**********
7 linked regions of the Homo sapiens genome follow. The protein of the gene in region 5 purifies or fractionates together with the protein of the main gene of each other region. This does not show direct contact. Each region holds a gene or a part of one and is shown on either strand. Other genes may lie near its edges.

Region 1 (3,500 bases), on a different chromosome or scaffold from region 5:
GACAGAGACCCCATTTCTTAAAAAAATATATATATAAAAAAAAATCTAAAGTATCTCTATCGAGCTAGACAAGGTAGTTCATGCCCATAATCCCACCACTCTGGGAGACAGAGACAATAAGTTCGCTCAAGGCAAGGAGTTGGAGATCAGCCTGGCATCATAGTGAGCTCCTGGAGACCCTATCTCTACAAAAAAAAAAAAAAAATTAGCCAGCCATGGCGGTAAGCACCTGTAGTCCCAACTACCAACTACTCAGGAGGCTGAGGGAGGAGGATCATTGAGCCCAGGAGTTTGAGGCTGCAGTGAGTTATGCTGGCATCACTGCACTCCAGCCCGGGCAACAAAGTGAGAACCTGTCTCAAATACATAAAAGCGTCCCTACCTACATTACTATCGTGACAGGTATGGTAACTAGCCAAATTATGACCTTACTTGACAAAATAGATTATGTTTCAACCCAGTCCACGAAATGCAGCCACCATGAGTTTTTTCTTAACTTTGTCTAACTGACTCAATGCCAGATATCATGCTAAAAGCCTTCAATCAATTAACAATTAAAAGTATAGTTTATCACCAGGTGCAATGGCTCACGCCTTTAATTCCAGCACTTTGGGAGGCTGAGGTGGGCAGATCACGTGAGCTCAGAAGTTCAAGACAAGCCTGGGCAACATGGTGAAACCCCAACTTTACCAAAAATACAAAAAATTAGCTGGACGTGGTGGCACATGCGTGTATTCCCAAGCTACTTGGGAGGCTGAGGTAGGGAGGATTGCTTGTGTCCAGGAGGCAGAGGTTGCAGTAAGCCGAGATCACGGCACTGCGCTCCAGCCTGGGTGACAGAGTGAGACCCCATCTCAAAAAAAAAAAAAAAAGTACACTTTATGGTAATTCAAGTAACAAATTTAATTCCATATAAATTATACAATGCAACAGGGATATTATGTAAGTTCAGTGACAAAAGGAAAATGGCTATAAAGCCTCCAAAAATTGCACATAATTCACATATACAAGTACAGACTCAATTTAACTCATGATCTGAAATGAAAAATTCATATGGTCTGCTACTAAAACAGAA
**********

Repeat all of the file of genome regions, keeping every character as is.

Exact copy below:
7 linked regions of the Homo sapiens genome follow. The protein of the gene in region 5 purifies or fractionates together with the protein of the main gene of each other region. This does not show direct contact. Each region holds a gene or a part of one and is shown on either strand. Other genes may lie near its edges.

Region 1 (3,500 bases), on a different chromosome or scaffold from region 5:
GACAGAGACCCCATTTCTTAAAAAAATATATATATAAAAAAAAATCTAAAGTATCTCTATCGAGCTAGACAAGGTAGTTCATGCCCATAATCCCACCACTCTGGGAGACAGAGACAATAAGTTCGCTCAAGGCAAGGAGTTGGAGATCAGCCTGGCATCATAGTGAGCTCCTGGAGACCCTATCTCTACAAAAAAAAAAAAAAAATTAGCCAGCCATGGCGGTAAGCACCTGTAGTCCCAACTACCAACTACTCAGGAGGCTGAGGGAGGAGGATCATTGAGCCCAGGAGTTTGAGGCTGCAGTGAGTTATGCTGGCATCACTGCACTCCAGCCCGGGCAACAAAGTGAGAACCTGTCTCAAATACATAAAAGCGTCCCTACCTACATTACTATCGTGACAGGTATGGTAACTAGCCAAATTATGACCTTACTTGACAAAATAGATTATGTTTCAACCCAGTCCACGAAATGCAGCCACCATGAGTTTTTTCTTAACTTTGTCTAACTGACTCAATGCCAGATATCATGCTAAAAGCCTTCAATCAATTAACAATTAAAAGTATAGTTTATCACCAGGTGCAATGGCTCACGCCTTTAATTCCAGCACTTTGGGAGGCTGAGGTGGGCAGATCACGTGAGCTCAGAAGTTCAAGACAAGCCTGGGCAACATGGTGAAACCCCAACTTTACCAAAAATACAAAAAATTAGCTGGACGTGGTGGCACATGCGTGTATTCCCAAGCTACTTGGGAGGCTGAGGTAGGGAGGATTGCTTGTGTCCAGGAGGCAGAGGTTGCAGTAAGCCGAGATCACGGCACTGCGCTCCAGCCTGGGTGACAGAGTGAGACCCCATCTCAAAAAAAAAAAAAAAAGTACACTTTATGGTAATTCAAGTAACAAATTTAATTCCATATAAATTATACAATGCAACAGGGATATTATGTAAGTTCAGTGACAAAAGGAAAATGGCTATAAAGCCTCCAAAAATTGCACATAATTCACATATACAAGTACAGACTCAATTTAACTCATGATCTGAAATGAAAAATTCATATGGTCTGCTACTAAAACAGAA